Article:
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My dd needs your help for her GCSE coursework please

(19 Posts)
Busyworkingmum71 Fri 23-Oct-15 23:29:17

Hi, so dd is about to start working in a couple of coursework items for her GCSE English. She has to write an essay on a topic of her choosing that she feels passionate about, and she has to give a speech, also on a topic of her choice, that she feels passionate about. After some discussion with her she has created the titles below and is looking for interesting, related peer reviewed articles, videos, newspaper articles, radio podcasts etc. would you all be so kind and post any links that you think might help her. Thanks so much!!

Essay title: do men feel that feminism is emasculating, and if so, why.

Speech title: should schools do more to educate teenagers about the negative effects of female objectification.

Ps while I am a strong independent woman, this has all come from her. I have helped her frame the questions, but the ethos and direction are all her own super proud of her though

PlaysWellWithOthers Fri 23-Oct-15 23:48:28

Didn't want to read and run. Not got anything to hand right now, but will get back to you tomorrow.

steppemum Fri 23-Oct-15 23:57:24

radio 4's women's hour have had a few recently about feminism and men, might be worth checking their back themes.

Busyworkingmum71 Sat 24-Oct-15 00:06:14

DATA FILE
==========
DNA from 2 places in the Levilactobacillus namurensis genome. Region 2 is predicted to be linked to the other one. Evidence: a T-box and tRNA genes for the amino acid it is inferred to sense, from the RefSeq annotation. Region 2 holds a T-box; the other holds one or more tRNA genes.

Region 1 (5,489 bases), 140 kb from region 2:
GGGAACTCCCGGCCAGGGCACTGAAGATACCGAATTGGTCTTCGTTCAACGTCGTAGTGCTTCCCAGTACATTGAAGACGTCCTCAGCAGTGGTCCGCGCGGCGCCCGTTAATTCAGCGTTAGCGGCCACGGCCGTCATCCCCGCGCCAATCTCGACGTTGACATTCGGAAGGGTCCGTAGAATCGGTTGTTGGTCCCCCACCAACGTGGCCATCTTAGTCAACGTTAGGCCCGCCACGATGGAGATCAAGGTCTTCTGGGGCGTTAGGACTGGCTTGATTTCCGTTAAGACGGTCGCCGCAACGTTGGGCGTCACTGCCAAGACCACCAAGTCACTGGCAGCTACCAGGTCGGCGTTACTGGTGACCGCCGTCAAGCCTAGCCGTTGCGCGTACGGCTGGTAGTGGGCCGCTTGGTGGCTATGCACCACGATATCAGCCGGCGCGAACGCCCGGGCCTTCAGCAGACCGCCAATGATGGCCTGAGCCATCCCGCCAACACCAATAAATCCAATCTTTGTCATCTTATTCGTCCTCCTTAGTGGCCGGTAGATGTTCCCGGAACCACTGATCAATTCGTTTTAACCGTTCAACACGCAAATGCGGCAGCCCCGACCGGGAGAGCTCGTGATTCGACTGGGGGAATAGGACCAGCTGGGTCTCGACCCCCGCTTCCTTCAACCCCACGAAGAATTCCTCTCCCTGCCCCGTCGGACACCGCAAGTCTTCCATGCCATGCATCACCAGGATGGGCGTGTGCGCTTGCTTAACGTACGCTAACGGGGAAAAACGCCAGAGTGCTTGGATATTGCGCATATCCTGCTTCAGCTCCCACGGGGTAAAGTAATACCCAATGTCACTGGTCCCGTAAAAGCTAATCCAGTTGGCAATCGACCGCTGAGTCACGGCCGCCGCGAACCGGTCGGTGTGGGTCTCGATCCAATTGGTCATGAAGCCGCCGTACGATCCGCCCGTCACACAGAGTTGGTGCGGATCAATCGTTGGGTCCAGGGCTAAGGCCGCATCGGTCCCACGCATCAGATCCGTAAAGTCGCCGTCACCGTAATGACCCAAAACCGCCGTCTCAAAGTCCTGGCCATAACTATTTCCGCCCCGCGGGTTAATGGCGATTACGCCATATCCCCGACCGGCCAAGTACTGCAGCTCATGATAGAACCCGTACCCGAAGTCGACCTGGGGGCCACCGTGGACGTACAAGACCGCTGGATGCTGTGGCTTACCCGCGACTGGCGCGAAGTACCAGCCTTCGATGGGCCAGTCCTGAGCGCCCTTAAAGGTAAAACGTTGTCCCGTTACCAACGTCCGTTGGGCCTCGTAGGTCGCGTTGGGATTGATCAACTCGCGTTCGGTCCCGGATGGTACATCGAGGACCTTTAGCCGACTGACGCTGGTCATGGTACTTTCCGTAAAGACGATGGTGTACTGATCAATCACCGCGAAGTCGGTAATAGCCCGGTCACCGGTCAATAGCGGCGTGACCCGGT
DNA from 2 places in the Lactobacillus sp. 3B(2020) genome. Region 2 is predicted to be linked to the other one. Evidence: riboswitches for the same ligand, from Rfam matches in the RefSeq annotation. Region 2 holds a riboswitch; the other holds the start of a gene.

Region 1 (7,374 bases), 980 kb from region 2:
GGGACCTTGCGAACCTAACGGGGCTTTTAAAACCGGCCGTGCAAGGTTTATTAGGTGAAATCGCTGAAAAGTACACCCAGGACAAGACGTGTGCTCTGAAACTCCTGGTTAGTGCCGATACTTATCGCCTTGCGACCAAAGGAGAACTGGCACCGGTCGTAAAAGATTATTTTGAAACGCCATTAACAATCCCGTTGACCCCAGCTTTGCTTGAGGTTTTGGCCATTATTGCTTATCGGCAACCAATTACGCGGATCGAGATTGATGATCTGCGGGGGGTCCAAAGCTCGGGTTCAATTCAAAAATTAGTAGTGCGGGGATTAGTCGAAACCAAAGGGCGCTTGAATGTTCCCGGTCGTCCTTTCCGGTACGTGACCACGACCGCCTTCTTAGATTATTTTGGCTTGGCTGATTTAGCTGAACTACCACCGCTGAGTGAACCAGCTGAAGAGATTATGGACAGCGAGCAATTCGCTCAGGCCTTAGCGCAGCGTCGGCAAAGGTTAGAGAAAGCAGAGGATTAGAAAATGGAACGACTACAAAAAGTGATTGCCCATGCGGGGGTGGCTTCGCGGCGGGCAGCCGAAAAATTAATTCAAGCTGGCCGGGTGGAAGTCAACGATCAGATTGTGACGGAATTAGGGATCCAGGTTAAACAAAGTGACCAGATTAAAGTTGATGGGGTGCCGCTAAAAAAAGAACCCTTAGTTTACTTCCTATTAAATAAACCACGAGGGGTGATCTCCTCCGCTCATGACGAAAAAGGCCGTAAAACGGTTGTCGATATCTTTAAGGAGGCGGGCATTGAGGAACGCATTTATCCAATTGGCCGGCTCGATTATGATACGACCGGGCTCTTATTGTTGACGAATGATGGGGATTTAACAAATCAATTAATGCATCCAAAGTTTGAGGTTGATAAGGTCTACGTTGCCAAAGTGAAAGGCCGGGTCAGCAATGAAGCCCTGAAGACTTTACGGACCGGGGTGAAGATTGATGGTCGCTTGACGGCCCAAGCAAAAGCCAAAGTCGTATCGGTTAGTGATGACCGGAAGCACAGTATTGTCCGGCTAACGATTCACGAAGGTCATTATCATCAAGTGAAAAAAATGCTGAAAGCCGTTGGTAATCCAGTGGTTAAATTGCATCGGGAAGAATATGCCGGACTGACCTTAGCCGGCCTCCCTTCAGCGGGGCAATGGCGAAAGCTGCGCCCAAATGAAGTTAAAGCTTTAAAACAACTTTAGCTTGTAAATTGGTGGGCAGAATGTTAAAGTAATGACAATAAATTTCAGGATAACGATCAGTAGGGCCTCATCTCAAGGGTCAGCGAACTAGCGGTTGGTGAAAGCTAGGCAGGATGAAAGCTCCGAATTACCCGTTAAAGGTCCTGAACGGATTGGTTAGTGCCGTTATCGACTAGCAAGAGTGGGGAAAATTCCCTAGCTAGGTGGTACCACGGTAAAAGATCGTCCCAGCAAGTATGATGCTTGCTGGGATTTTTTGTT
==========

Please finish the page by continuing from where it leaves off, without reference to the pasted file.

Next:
Thanks steppemum we'll check it out x

howtorebuild Sat 24-Oct-15 00:11:03

YouTube Lacey Green.

partialderivative Sat 24-Oct-15 00:40:44

I would suggst that she look carefully at the criteria that she will be assessed against.

I imagine (though I am not an Engish GCSE Teacher) she will be expected to provide a balanced argument. This may be hard if she holds passionate views about an issue, but I think it is an invaluable requirement at her age.

Busyworkingmum71 Sat 24-Oct-15 10:04:56

partialderivative I had a long chat with her yesterday about the importance of looking at other views and balancing it, that there is a difference between an opinionated speech and an educated one - both can be passionate, and both can reach the same conclusion, but one drives and the other leads the reader to the conclusion.

I will check out whether balance is required at GCSE, I think definitely reqd at Alevel, then more so at degree level. I will check out the grading criteria, as A* may require some balancing of conflicting views. Thanks!

Onedirectionarestillloved Sat 24-Oct-15 14:01:02

I think for the second question definately yes.

I think it should be tackle on a how would a boy/ man feel if type of way.

Not as in the often trotted out how would you feel if it was your daughter/mother/ sister.

So how would the males in this room feel if every single day they were judged by how big their penis is? Or how firm their abs are? Or how slim their waist is etc etc .

Hope this helps!

BuffytheReasonableFeminist Sat 24-Oct-15 14:22:45

Message withdrawn at poster's request.

almondpudding Sat 24-Oct-15 14:28:00

Often the point of GCSE English is to not be balanced. Persuasive writing is not supposed to be balanced, or rational for that matter, under the GCSE English marking scheme.

Having said that, the entire GCSE this year to a completely new system, so they could be up to anything by now.

BuffytheReasonableFeminist Sat 24-Oct-15 14:32:17

Message withdrawn at poster's request.

Castrovalva Sat 24-Oct-15 14:35:56

Nothing intelligent to add but I wish I knew you IRL buffysmile

almondpudding Sat 24-Oct-15 14:44:02

Buffy, what I mean is that in English language work, writing is either set to persuade or inform or describe (or sometimes other things).

If you are writing a persuasive piece, the only purpose of bringing in the opposing view is to demonstrate that it is ridiculous.